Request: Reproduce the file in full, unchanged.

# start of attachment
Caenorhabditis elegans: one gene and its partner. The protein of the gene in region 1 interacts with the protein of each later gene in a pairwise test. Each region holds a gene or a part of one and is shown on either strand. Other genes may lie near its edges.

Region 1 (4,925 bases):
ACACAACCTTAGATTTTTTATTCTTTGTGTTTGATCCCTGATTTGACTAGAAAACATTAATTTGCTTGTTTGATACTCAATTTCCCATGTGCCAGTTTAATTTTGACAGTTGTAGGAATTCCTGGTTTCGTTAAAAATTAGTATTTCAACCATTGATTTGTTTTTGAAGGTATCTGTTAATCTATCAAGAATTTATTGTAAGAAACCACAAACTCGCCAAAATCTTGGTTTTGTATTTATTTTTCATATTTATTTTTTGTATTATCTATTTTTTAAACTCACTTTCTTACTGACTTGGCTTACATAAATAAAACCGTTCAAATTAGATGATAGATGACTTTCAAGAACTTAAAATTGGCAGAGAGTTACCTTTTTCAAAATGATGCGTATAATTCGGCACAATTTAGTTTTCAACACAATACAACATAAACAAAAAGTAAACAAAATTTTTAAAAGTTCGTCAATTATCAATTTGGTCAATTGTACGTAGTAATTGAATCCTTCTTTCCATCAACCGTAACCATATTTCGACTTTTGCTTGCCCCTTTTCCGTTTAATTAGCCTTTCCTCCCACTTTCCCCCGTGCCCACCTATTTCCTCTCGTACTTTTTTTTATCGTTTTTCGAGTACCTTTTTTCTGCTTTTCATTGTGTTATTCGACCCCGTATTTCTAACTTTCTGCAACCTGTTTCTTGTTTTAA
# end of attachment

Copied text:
Caenorhabditis elegans: one gene and its partner. The protein of the gene in region 1 interacts with the protein of each later gene in a pairwise test. Each region holds a gene or a part of one and is shown on either strand. Other genes may lie near its edges.

Region 1 (4,925 bases):
ACACAACCTTAGATTTTTTATTCTTTGTGTTTGATCCCTGATTTGACTAGAAAACATTAATTTGCTTGTTTGATACTCAATTTCCCATGTGCCAGTTTAATTTTGACAGTTGTAGGAATTCCTGGTTTCGTTAAAAATTAGTATTTCAACCATTGATTTGTTTTTGAAGGTATCTGTTAATCTATCAAGAATTTATTGTAAGAAACCACAAACTCGCCAAAATCTTGGTTTTGTATTTATTTTTCATATTTATTTTTTGTATTATCTATTTTTTAAACTCACTTTCTTACTGACTTGGCTTACATAAATAAAACCGTTCAAATTAGATGATAGATGACTTTCAAGAACTTAAAATTGGCAGAGAGTTACCTTTTTCAAAATGATGCGTATAATTCGGCACAATTTAGTTTTCAACACAATACAACATAAACAAAAAGTAAACAAAATTTTTAAAAGTTCGTCAATTATCAATTTGGTCAATTGTACGTAGTAATTGAATCCTTCTTTCCATCAACCGTAACCATATTTCGACTTTTGCTTGCCCCTTTTCCGTTTAATTAGCCTTTCCTCCCACTTTCCCCCGTGCCCACCTATTTCCTCTCGTACTTTTTTTTATCGTTTTTCGAGTACCTTTTTTCTGCTTTTCATTGTGTTATTCGACCCCGTATTTCTAACTTTCTGCAACCTGTTTCTTGTTTTAA